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The Rev. Richard E. Helmer
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The Rev. Richard E. Helmer

Thanks for the gracious comments, Bill and Tobias! I agree it is easy to "baptize" our cultural obsession with material wealth, especially in our more established congregations. It's a longstanding pattern in church history, dating all the way back to some of the Pauline epistles, where it is clear Roman priorities are starting to be adopted as Christian. It's forever a tension in our midst...

Ann, I agree, though giving away wealth is always a helpful start, as wealth gravitates towards (personal) power and vice versa.

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Ann Fontaine
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To give away power is harder than giving away wealth.

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tobias haller
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tobias haller

A superb meditation, dear brother in Christ! The desire to be free from desire, free of the desire to control, surrendering to the ability simply to enjoy, simply to be. I think Francis and the Buddha would have had a wonderful conversation!

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Bill Carroll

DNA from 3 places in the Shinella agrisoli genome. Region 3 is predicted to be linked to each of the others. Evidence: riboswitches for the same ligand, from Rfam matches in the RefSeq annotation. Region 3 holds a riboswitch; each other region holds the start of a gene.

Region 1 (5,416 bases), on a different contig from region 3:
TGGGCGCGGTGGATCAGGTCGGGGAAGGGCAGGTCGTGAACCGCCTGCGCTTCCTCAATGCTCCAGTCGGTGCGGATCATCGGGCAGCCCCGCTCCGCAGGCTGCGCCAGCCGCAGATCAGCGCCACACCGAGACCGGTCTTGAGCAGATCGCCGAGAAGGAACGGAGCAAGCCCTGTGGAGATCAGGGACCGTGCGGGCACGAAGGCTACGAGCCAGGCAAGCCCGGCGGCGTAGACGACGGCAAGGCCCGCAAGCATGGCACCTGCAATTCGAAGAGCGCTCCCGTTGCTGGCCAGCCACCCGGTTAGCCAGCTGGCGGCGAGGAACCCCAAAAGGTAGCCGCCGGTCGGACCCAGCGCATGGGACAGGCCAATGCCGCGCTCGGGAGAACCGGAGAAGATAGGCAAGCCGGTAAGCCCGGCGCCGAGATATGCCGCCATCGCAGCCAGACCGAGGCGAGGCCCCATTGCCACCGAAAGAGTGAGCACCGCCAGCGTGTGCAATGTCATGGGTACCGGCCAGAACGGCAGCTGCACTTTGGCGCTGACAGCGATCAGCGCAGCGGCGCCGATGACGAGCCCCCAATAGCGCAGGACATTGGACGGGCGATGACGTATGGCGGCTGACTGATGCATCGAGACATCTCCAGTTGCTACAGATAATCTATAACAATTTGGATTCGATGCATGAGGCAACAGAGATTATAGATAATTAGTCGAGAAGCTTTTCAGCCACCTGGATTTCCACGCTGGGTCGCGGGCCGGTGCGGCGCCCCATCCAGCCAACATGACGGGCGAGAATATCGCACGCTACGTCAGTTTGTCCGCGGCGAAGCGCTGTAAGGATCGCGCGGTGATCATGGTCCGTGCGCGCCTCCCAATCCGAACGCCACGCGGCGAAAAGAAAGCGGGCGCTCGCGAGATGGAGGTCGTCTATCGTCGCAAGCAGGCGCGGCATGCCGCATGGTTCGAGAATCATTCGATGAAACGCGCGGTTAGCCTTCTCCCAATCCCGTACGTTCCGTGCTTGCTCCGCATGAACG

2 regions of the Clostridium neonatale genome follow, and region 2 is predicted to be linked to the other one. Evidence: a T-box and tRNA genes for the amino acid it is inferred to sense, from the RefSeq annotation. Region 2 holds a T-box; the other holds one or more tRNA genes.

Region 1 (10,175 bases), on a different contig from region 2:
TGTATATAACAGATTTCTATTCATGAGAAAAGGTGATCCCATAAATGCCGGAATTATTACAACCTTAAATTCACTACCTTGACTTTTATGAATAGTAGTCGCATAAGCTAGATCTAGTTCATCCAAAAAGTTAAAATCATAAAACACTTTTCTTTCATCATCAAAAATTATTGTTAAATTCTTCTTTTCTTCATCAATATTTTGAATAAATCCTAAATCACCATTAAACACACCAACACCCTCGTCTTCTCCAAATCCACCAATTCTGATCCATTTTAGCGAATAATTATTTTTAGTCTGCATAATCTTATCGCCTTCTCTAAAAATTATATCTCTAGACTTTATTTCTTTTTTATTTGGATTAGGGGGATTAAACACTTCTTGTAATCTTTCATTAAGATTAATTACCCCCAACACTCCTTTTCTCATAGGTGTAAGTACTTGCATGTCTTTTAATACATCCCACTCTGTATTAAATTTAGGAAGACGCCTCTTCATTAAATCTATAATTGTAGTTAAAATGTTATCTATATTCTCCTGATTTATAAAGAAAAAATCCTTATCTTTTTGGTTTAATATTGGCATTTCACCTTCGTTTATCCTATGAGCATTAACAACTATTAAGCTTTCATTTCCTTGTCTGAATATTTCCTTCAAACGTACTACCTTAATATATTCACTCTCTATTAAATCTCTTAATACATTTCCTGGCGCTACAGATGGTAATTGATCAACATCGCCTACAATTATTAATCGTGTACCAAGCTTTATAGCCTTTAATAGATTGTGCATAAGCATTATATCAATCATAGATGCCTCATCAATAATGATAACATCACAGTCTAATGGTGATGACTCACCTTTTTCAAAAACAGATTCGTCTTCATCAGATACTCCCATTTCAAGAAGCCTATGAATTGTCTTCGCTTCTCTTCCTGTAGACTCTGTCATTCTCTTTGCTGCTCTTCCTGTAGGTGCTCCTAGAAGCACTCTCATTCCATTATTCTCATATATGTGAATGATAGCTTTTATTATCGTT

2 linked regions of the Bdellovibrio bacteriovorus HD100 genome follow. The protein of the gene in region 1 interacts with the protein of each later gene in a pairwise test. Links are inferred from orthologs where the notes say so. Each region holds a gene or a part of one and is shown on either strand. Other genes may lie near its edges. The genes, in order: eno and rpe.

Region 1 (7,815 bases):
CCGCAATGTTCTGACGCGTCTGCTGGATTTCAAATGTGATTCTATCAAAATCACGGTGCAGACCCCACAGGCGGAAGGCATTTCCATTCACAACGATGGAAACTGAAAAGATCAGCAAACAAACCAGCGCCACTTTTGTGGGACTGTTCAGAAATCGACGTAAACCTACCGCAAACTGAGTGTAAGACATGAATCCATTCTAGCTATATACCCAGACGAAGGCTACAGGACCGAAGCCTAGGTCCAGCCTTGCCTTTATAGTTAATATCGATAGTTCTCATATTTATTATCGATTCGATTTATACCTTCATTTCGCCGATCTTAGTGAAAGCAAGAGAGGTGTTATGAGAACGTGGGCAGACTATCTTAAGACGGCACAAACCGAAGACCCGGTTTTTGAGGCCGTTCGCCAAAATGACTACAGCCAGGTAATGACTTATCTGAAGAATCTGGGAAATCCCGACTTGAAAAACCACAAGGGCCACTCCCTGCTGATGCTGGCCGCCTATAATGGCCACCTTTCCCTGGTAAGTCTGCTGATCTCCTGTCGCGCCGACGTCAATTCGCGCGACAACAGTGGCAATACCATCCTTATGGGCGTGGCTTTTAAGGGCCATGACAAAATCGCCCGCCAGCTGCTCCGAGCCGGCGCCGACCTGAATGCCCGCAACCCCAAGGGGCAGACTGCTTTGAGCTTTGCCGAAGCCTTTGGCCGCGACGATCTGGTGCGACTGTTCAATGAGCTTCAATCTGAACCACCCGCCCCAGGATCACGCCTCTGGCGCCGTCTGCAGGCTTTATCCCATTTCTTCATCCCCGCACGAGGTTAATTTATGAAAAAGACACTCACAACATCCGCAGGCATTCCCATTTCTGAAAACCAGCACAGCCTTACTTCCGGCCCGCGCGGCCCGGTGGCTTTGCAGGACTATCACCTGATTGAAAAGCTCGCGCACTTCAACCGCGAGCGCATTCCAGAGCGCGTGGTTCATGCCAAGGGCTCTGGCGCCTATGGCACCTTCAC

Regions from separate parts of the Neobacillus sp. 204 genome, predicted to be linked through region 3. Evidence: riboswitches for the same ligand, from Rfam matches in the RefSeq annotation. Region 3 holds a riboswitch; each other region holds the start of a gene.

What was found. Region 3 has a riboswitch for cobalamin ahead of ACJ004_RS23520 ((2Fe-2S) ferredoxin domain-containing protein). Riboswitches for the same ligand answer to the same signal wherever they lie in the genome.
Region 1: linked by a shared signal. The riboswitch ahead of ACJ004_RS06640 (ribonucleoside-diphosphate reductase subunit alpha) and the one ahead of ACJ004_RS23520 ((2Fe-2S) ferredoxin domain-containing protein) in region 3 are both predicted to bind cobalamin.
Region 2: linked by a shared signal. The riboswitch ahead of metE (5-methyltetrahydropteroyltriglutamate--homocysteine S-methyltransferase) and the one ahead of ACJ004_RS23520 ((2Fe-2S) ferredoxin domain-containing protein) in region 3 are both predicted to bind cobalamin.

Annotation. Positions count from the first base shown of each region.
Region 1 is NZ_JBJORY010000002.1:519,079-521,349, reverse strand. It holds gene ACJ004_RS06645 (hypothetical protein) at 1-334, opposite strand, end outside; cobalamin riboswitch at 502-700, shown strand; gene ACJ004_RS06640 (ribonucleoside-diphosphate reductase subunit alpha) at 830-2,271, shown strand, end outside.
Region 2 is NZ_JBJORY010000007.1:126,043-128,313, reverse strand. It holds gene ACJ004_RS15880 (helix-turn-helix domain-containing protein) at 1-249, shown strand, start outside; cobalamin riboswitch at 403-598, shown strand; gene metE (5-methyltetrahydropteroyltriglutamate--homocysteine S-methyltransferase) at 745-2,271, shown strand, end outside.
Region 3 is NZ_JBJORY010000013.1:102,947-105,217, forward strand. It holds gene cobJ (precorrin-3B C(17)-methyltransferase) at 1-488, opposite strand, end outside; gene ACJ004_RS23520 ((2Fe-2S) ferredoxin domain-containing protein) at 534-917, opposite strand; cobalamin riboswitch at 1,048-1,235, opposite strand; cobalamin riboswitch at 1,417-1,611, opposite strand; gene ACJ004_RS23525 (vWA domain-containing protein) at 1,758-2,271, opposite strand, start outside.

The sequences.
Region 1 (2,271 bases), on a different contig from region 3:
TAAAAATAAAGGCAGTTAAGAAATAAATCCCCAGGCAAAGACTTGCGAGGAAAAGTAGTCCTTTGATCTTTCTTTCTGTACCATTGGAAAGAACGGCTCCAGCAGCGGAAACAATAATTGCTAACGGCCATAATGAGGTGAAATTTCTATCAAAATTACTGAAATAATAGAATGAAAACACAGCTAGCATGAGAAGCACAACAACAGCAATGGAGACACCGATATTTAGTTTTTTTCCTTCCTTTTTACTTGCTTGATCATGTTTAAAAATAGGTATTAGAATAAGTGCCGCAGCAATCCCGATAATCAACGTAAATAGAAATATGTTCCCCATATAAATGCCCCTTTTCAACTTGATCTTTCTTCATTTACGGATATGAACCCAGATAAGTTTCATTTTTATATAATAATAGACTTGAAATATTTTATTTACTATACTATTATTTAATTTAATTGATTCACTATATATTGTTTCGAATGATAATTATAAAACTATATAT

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Bill Carroll

Thanks for this fine reflection, Richard. There has been some interesting reflection in Franciscan journals about the proper use of power when we are placed in administrative roles which dovetails nicely with general reflections about the use of power to empower others and power with vs. power over. The rule says that the lesser brothers are to live sine proprio, without anything that is one's own. There are Franciscan analyses of original sin as appropriation, making one's own the gifts of God, which are given to be shared in common. There is a critique of the present political and economic order implicit in this way of telling the story and also a critique of bourgeois religion which is far to accomodated to that order. Power too should not be appropriated. It is a gift meant to be shared and used in the context of koinonia, sharing of goods in common.